HUD helping East Chicago residents relocate due to soil contamination

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Elevated levels of lead and arsenic were found in the soil at the West Calumet Complex in East Chicago, Ind. (WLS)

Elevated levels of lead and arsenic in the soil at the West Calumet Housing Complex in East Chicago, Ind., is forcing hundreds of people from their northwest Indiana homes.

On Wednesday, the residents learned more about the details of their relocation, which could take two to four months, federal officials said. Vouchers will be given to residents of the public housing complex, which was built more than 40 years ago.

"The voucher allows them to rent on the private market so they are going to be able to move to private housing throughout the area," said James Cunningham, of the U.S. Department of Housing and Urban Development.

The Environmental Protection Agency has expedited the relocation process.

However, EPA workers continued to test Wednesday morning for lead inside the units. The first batch of results are expected to come out Friday.

Regardless, East Chicago Mayor Anthony Copeland decided it's time for the residents to relocate. Officials want to take it one step further by demolishing the buildings, which is one of the oldest public housing complexes in East Chicago.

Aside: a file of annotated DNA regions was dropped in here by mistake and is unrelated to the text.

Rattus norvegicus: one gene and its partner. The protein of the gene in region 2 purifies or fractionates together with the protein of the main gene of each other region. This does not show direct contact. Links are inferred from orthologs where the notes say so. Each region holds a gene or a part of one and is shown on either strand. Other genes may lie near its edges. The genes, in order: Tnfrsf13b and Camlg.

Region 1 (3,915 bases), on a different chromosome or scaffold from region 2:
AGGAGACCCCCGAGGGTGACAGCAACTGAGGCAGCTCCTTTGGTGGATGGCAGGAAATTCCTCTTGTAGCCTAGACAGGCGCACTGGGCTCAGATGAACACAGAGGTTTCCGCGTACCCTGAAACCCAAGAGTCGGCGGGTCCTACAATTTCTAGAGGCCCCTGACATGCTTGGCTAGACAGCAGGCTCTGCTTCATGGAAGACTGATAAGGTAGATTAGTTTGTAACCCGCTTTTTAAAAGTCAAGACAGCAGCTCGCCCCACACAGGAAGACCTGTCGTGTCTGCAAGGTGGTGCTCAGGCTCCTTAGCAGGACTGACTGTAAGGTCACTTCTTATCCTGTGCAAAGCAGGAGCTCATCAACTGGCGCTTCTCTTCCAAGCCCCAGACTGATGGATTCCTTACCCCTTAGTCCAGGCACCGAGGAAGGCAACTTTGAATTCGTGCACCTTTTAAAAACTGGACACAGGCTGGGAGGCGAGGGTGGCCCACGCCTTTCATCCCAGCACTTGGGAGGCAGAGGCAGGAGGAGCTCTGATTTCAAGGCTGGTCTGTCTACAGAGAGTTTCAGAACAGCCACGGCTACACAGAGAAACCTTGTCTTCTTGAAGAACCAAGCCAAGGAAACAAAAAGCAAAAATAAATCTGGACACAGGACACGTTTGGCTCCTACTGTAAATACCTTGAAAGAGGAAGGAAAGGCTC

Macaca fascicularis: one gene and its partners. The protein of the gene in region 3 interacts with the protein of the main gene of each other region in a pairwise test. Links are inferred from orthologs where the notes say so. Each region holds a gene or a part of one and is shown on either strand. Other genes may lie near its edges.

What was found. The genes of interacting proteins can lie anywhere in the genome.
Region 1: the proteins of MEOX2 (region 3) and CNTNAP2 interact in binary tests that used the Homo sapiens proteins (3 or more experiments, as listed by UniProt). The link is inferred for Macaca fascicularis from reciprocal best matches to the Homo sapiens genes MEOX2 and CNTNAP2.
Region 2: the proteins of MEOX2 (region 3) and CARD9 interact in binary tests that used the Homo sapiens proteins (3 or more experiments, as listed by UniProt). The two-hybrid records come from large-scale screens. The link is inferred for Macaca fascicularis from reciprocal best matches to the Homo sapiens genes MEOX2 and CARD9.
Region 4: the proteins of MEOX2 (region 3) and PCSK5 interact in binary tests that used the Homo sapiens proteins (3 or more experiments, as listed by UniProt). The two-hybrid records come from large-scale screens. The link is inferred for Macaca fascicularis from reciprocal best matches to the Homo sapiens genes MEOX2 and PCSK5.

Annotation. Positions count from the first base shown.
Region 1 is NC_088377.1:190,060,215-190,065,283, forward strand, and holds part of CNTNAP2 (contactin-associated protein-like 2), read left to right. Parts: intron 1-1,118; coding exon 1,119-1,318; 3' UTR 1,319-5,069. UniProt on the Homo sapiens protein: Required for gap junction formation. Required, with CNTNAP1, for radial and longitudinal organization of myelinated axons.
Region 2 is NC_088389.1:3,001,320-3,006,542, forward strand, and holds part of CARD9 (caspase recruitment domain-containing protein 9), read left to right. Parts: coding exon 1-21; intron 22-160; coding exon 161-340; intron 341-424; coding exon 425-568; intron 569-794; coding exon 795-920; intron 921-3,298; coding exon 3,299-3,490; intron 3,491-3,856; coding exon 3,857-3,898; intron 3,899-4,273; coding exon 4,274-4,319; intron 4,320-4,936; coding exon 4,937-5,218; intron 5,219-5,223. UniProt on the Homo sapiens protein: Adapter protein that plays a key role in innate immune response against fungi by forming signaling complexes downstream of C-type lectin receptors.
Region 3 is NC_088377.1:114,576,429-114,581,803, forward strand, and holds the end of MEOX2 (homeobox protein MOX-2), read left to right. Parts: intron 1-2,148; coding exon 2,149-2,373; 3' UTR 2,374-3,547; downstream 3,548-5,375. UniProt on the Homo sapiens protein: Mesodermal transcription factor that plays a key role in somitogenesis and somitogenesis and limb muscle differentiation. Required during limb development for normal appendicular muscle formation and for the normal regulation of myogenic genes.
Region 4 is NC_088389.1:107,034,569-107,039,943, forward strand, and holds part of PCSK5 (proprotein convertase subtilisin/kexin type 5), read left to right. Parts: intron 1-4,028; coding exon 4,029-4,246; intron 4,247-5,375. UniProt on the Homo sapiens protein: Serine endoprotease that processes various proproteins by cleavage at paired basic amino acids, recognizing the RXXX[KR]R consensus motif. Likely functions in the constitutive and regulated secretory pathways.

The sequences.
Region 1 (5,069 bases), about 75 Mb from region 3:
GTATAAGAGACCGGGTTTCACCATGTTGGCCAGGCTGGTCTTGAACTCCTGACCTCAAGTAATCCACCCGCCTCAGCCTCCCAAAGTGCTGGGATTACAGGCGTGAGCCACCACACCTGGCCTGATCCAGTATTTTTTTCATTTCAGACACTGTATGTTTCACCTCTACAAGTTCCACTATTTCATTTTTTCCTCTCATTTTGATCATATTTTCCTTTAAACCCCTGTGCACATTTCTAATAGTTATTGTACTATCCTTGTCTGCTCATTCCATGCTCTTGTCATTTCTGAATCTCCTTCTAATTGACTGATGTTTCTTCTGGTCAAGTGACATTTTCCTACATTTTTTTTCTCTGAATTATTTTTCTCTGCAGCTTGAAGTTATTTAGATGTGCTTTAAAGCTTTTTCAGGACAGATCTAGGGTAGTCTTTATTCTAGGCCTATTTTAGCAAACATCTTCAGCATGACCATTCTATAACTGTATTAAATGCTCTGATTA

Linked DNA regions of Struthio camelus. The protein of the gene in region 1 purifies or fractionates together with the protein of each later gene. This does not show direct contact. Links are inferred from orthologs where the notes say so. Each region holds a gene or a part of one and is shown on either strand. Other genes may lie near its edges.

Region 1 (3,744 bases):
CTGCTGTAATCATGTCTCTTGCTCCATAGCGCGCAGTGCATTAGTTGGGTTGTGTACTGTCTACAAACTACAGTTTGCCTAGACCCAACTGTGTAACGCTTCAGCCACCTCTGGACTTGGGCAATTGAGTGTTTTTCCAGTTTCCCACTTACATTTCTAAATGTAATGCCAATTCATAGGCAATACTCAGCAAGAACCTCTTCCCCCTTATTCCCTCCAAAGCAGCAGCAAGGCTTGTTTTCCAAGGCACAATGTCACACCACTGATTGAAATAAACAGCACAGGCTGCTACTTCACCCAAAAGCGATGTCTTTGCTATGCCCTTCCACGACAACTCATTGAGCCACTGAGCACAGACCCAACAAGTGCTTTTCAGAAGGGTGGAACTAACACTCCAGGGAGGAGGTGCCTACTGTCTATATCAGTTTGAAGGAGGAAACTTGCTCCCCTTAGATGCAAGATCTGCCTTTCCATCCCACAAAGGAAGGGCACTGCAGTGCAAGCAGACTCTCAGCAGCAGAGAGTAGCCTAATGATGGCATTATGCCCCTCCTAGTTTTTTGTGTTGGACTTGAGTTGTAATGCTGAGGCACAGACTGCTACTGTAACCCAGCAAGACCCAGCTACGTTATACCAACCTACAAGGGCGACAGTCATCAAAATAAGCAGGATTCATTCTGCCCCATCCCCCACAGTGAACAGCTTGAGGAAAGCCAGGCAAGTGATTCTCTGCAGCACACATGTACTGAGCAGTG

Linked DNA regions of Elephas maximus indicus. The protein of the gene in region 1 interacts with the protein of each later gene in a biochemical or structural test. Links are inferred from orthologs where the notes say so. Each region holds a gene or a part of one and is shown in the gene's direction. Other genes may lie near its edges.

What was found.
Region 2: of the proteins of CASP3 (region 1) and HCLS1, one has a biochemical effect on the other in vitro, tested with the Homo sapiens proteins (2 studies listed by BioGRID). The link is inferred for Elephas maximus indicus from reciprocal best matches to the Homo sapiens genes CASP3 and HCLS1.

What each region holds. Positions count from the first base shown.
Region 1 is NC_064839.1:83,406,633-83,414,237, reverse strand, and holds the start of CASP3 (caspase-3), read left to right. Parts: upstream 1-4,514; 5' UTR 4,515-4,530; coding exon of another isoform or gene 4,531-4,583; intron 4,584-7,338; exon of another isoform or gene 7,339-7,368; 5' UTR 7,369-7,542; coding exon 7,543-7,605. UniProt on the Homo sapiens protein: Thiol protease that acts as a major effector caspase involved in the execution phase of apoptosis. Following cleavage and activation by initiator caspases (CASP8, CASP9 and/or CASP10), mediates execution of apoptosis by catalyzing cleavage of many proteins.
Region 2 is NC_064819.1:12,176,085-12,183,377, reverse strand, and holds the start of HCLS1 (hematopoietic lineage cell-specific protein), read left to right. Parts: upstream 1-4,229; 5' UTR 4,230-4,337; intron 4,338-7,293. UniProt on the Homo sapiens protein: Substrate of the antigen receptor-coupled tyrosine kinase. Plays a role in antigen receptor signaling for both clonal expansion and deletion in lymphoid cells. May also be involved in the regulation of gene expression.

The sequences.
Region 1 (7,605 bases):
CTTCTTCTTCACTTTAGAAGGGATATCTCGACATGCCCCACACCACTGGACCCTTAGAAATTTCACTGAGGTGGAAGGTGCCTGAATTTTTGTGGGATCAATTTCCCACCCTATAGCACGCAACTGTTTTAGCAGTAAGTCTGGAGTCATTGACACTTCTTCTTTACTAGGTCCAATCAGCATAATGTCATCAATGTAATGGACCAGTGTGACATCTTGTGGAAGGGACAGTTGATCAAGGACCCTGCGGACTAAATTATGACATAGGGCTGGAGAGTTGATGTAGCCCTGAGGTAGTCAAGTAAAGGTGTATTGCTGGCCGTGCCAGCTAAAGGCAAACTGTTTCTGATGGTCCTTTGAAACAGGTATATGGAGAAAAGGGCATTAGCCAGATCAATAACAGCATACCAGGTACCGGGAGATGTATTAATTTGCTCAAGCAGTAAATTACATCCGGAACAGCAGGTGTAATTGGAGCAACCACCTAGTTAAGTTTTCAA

"Upon finding the testing data, everything indicated that the people needed to be removed immediately and that the cleanup could not be done in place," Copeland said.

Residents packed Wednesday's community meeting where residents learned about how, when and where they will be relocated.

While anger was in the air, many were relieved to know they will be getting vouchers soon from federal government to move anywhere they want.

However, not everyone was in such a hurry to leave, especially some of the older residents who have lived here for decades.

"If they want to move anyone, move the ones with little kids out, not the older ones. And they should have a choice whether they want to move or not," Sherry Hunter, a community activist.

West Calumet Housing Complex is part of an 80-acre site that is on an EPA Superfund priorities list. For decades, the land was home to a lead facility. Elevated lead levels were discovered just as the EPA cleanup was to begin.

Mothers living at the complex said their main priority is making sure their kids are safe. All have been tested by the state, some don't believe that is enough.

"I'm going to take them to their regular doctors to be tested, as well, to make sure that they don't have any lead in their system," said parent Donnetta Dillon.
Related Topics:
newsleadsoil contaminationhousingEast Chicago
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